For contrast, consider the following sentence.

John traveled the entire country, beginning on the west coast and finishing in Boston.

John is the agent of beginning, which relationship makes sense.
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by thuyduong91vnu » Mon Oct 03, 2016 6:10 am
Hi Marty,

Thanks for your response. So as I understand, "beginning" is the V-ing form of the verb "begin", and therefore need to refer to a subject, right? I previously thought of "beginning" as a preposition which means "first", so I assumed that "Beginning in Mexico and Central America" could act as adverb modifier modifying the whole clause "it was cultivated for its seeds and pulp" (by pointing out the place where the cultivation first occurred). This understanding is wrong, isn't it?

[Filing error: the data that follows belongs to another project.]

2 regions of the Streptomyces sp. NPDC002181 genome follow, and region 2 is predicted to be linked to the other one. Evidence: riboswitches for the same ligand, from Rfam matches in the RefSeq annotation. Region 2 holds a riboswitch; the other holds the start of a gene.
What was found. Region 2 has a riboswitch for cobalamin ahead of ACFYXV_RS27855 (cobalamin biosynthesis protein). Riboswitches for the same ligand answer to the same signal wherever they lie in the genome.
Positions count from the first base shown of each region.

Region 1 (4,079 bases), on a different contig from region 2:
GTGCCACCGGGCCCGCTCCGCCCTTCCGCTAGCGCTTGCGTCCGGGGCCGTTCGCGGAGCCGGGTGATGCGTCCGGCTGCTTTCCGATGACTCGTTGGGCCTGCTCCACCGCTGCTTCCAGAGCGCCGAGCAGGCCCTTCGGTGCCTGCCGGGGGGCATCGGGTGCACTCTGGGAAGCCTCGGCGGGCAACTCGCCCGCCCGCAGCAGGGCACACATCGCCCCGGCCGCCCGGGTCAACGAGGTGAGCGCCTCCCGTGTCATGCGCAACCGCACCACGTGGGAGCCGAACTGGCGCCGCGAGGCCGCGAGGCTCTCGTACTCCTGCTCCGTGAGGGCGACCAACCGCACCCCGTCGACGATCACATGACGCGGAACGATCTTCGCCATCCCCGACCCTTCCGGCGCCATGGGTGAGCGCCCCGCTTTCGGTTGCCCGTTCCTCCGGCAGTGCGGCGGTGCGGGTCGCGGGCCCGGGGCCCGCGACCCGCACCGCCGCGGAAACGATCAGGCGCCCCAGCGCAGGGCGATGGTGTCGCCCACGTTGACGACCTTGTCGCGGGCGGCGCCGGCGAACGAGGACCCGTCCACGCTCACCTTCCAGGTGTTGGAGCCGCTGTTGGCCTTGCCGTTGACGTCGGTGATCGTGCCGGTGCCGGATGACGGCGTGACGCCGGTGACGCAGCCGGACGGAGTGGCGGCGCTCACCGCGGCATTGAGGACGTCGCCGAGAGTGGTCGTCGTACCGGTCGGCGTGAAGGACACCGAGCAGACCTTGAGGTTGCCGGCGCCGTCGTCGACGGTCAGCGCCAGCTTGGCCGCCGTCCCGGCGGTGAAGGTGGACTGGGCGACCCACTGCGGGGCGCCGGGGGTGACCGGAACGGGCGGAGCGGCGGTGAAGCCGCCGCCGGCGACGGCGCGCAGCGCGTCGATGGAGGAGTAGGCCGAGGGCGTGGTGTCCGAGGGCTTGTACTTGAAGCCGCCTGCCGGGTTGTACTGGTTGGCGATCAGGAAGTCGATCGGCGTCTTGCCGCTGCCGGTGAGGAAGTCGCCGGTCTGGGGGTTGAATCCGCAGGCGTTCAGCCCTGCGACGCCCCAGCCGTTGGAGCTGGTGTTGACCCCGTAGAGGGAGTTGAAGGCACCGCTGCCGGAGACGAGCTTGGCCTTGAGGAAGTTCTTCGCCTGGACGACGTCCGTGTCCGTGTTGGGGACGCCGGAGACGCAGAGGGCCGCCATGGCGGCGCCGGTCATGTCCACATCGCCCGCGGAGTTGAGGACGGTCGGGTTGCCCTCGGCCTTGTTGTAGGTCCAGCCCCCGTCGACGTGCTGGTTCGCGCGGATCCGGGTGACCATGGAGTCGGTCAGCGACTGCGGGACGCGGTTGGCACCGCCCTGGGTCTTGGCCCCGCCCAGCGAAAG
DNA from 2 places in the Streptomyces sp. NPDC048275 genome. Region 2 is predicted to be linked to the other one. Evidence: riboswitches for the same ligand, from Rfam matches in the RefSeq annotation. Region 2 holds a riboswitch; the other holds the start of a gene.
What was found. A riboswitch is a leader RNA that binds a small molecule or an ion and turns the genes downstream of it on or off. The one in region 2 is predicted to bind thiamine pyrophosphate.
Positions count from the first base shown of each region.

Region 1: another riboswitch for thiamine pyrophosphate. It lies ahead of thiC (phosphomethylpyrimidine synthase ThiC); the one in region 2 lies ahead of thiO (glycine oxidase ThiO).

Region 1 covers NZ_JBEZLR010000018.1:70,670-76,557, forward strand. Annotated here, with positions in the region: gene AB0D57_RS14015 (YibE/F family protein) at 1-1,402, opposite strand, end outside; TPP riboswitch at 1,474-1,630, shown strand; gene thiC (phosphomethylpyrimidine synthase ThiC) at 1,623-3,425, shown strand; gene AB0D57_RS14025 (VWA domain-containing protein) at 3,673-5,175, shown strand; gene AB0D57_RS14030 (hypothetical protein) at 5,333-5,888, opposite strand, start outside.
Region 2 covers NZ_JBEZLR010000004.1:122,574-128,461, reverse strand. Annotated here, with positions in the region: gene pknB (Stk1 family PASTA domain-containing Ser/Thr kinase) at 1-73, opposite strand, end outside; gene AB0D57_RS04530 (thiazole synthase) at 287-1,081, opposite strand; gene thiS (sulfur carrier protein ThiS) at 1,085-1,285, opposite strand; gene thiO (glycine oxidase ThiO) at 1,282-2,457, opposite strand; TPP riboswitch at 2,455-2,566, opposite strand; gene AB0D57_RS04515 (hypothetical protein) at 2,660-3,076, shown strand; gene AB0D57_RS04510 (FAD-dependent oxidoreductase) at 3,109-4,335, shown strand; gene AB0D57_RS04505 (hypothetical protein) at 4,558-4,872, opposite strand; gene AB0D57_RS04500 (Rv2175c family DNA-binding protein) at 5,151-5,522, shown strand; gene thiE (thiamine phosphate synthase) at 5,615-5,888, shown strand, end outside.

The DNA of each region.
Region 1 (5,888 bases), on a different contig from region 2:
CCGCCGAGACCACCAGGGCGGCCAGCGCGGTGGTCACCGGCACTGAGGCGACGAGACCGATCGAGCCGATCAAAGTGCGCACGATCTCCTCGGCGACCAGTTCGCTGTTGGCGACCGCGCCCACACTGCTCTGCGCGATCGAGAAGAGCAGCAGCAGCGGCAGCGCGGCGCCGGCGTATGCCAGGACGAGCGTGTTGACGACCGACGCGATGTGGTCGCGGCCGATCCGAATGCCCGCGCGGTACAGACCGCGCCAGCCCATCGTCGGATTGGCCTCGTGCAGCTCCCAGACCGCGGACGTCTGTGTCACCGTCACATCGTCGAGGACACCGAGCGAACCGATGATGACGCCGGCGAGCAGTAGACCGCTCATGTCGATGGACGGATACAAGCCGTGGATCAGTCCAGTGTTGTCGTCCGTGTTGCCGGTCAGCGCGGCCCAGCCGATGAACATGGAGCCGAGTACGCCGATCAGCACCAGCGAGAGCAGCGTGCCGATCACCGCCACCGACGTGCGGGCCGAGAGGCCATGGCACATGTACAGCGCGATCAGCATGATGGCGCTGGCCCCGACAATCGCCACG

Thanks for helping me! :)

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by [email protected] » Mon Oct 03, 2016 6:25 am
thuyduong91vnu wrote:Hi Marty,

Thanks for your response. So as I understand, "beginning" is the V-ing form of the verb "begin", and therefore need to refer to a subject, right? I previously thought of "beginning" as a preposition which means "first", so I assumed that "Beginning in Mexico and Central America" could act as adverb modifier modifying the whole clause "it was cultivated for its seeds and pulp" (by pointing out the place where the cultivation first occurred). This understanding is wrong, isn't it?

Thanks for helping me! :)
Exactly.

Replace beginning with initially, and you would have something that makes sense.

Non Restrictive: Cacao was cultivated, initially in Mexico and Central America.

or

Restrictive: Cacao was cultivated initially in Mexico and Central America.
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by oldest » Thu Dec 08, 2016 2:50 am
GMATGuruNY wrote: